While some preferred embodiments involve the handling of flats having characteristics as detailed above, numerous other embodiments can be employed having various other flat configurations or specifications, such as, e.g., that disclosed in U.S. Pat. No. 6,443,311. The foregoing illustrative embodiments do not limit the broad applicability of the invention to various thin objects having other characteristics, which may vary widely depending on the particular circumstances.

While illustrative embodiments of the invention have been described herein, the present invention is not limited to the various preferred embodiments described herein, but includes any and all embodiments having modifications, omissions, combinations (e.g., of aspects across various embodiments), adaptations and/or alterations as would be appreciated by those in the art based on the present disclosure. The limitations in the claims are to be interpreted broadly based the language employed in the claims and not limited to examples described in the present specification or during the prosecution of the application, which examples are to be construed as non-exclusive. For example, in the present disclosure, the term “preferably” is non-exclusive and means “preferably, but not limited to.” Means-plus-function or step-plus-function limitations will only be employed where for a specific claim limitation all of the following conditions are present in that limitation: a) “means for” or “step for” is expressly recited; b) a corresponding function is expressly recited; and c) structure, material or acts that support that structure or step are not recited.

While the processes described herein have been illustrated as a series or sequence of steps, the steps need not necessarily be performed in the order described, unless indicated otherwise.

Patent Citations
Cited PatentFiling datePublication dateApplicantTitle
US5007785 *Nov 14, 1989Apr 16, 1991Staalkat B.V.Method and apparatus for unloading stacks of trays
US5882174 *Dec 13, 1996Mar 16, 1999Ats Automation Tooling Systems Inc.System for loading or unloading of parts onto or from trays
US5913655 *Jan 16, 1997Jun 22, 1999Industrial Innovations, Inc.Automatic depalletizing system and method
US6554561 *Feb 15, 2001Apr 29, 2003Felsomat Gmbh & Co. KgAutomated cell for handling parts received in parts carriers
US6648587 *Mar 7, 2001Nov 18, 2003Maxtor CorporationMaterial delivery system for clean room-like environments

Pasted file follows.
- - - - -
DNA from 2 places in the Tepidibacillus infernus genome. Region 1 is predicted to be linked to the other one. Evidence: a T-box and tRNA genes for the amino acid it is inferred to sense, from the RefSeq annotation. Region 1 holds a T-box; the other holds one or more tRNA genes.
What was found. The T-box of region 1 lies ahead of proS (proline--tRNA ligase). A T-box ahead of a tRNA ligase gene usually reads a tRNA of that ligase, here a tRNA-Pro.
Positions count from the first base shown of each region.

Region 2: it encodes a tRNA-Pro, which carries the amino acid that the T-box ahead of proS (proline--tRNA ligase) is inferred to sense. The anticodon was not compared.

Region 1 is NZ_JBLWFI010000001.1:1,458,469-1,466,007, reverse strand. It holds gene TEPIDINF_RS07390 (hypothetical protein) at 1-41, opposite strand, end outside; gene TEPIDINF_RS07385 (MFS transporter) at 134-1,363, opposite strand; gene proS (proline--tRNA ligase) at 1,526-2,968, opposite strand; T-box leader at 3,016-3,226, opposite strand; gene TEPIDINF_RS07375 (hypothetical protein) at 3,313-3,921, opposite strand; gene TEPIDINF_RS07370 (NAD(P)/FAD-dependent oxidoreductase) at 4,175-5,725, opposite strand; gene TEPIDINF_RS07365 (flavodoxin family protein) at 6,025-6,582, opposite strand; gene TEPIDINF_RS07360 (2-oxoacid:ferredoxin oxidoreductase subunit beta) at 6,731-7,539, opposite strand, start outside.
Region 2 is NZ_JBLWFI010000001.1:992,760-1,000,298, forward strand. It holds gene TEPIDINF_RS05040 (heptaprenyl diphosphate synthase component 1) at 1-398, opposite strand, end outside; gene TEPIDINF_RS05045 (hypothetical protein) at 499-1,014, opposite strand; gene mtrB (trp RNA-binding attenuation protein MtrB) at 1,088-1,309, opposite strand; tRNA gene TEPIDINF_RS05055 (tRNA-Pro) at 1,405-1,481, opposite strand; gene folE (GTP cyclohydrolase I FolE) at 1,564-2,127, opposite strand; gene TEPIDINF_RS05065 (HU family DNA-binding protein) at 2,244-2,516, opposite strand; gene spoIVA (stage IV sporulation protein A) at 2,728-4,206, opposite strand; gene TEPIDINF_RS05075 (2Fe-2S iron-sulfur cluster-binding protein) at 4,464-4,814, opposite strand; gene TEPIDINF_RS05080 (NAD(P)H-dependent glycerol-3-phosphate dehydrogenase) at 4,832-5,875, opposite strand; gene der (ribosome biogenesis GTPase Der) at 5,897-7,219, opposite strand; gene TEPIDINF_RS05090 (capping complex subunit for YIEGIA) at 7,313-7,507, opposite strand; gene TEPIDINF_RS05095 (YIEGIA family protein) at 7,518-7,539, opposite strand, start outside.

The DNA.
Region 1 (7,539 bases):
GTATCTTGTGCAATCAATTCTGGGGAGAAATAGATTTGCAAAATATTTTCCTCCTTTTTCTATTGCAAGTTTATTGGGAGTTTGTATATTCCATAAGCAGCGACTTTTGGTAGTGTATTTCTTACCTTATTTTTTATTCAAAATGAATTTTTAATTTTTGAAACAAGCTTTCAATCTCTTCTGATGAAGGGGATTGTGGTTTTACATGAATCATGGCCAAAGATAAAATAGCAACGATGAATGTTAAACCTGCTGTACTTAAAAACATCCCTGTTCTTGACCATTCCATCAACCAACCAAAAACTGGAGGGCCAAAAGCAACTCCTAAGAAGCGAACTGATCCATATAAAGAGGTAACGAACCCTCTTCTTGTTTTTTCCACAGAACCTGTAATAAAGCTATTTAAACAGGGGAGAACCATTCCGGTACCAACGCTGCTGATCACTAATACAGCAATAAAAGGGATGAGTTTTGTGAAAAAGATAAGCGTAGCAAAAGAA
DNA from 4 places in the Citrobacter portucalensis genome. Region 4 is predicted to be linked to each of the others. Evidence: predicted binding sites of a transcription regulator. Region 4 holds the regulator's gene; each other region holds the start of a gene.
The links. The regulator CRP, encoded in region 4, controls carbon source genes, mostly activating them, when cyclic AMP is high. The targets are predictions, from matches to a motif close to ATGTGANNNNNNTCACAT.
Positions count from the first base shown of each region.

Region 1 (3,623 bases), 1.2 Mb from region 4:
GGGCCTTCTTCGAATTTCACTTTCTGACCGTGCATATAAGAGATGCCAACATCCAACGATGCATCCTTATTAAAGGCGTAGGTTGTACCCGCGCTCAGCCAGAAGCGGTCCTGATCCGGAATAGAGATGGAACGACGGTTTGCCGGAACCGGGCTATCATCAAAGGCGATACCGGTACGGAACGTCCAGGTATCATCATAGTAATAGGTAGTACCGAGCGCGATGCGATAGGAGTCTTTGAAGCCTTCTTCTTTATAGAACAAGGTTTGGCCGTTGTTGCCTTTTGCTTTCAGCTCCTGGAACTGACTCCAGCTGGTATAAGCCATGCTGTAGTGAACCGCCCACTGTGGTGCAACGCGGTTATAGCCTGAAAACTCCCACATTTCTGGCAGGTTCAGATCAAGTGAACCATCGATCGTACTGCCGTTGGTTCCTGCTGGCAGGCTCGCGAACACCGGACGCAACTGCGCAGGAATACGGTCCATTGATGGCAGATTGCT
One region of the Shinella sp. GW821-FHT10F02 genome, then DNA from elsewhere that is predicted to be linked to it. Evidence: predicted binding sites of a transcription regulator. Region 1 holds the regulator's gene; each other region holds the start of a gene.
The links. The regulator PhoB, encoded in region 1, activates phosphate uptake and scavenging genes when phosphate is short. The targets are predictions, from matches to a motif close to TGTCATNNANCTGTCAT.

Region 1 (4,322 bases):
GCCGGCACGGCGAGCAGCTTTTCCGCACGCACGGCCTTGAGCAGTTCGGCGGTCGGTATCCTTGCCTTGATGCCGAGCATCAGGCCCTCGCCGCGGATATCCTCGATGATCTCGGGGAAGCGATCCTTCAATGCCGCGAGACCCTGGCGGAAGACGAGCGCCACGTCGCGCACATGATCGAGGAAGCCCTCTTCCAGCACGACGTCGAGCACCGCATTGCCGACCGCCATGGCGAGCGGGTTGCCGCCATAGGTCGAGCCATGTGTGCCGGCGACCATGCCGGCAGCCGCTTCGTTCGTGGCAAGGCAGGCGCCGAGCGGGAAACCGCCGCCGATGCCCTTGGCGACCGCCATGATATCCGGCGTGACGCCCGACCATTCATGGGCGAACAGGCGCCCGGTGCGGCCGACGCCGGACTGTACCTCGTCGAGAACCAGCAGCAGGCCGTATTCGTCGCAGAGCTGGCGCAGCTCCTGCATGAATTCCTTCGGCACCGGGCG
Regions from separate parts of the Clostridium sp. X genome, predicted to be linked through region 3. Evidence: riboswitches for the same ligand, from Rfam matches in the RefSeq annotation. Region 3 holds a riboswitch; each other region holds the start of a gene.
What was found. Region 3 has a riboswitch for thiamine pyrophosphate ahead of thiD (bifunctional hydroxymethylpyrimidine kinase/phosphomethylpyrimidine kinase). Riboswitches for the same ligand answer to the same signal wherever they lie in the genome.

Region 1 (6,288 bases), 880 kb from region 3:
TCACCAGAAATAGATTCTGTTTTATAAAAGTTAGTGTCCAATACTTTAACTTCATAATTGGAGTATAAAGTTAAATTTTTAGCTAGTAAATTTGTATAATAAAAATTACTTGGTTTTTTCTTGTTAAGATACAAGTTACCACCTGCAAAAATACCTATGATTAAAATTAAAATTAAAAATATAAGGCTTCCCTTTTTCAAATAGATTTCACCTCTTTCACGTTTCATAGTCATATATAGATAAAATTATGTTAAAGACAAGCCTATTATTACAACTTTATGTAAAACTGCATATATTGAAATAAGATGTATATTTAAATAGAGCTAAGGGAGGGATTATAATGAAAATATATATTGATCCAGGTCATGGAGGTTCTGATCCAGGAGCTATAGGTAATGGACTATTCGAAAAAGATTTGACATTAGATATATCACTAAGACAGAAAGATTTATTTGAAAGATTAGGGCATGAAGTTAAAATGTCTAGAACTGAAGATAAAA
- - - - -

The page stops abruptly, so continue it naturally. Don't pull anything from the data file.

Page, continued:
US7381026 *Dec 22, 2005Jun 3, 2008Troy Robert PowerMail traying apparatus
Referenced by
Citing PatentFiling datePublication dateApplicantTitle
US8240454 *Sep 5, 2006Aug 14, 2012Makino Milling Machine Co., Ltd.Machining facility using sub-pallet
Classifications
U.S. Classification198/346.1, 414/796.5, 198/346.2, 414/795.9
International ClassificationB65G37/00
Cooperative ClassificationB65G2201/0258, B65G2201/0261, B65G65/00
European ClassificationB65G65/00
Legal Events
DateCodeEventDescription
Apr 15, 2010ASAssignment
Free format text: ASSIGNMENT OF ASSIGNORS INTEREST;ASSIGNORS:NEEBE, MARK THOMAS;HILLERICH, THOMAS ANTHONY;NEILSON, RANDALL KEITH AND OTHERS;SIGNED BETWEEN 20100129 AND 20100413;REEL/FRAME:24240/818
Free format text: ASSIGNMENT OF ASSIGNORS INTEREST;ASSIGNORS:NEEBE, MARK THOMAS;HILLERICH, THOMAS ANTHONY;NEILSON, RANDALL KEITH;AND OTHERS;SIGNING DATES FROM 20100129 TO 20100413;REEL/FRAME:024240/0818
Owner name: NORTHROP GRUMMAN SYSTEMS CORPORATION,CALIFORNIA
Free format text: ASSIGNMENT OF ASSIGNORS INTEREST;ASSIGNORS:NEEBE, MARK THOMAS;HILLERICH, THOMAS ANTHONY;NEILSON, RANDALL KEITH AND OTHERS;SIGNED BETWEEN 20100129 AND 20100413;US-ASSIGNMENT DATABASE UPDATED:20100415;REEL/FRAME:24240/818
Owner name: NORTHROP GRUMMAN SYSTEMS CORPORATION,CALIFORNIA
Free format text: ASSIGNMENT OF ASSIGNORS INTEREST;ASSIGNORS:NEEBE, MARK THOMAS;HILLERICH, THOMAS ANTHONY;NEILSON, RANDALL KEITH;AND OTHERS;SIGNING DATES FROM 20100129 TO 20100413;REEL/FRAME:024240/0818
Owner name: NORTHROP GRUMMAN SYSTEMS CORPORATION,CALIFORNIA
Free format text: ASSIGNMENT OF ASSIGNORS INTEREST;ASSIGNORS:NEEBE, MARK THOMAS;HILLERICH, THOMAS ANTHONY;NEILSON, RANDALL KEITH AND OTHERS;SIGNED BETWEEN 20100129 AND 20100413;REEL/FRAME:24240/818
Jan 7, 2011ASAssignment
Owner name: NORTHROP GRUMMAN SYSTEMS CORPORATION, CALIFORNIA
Free format text: ASSIGNMENT OF ASSIGNORS INTEREST;ASSIGNOR:NORTHROP GRUMMAN CORPORATION;REEL/FRAME:025597/0505
Effective date: 20110104
Nov 22, 2013FPAYFee payment
Year of fee payment: 4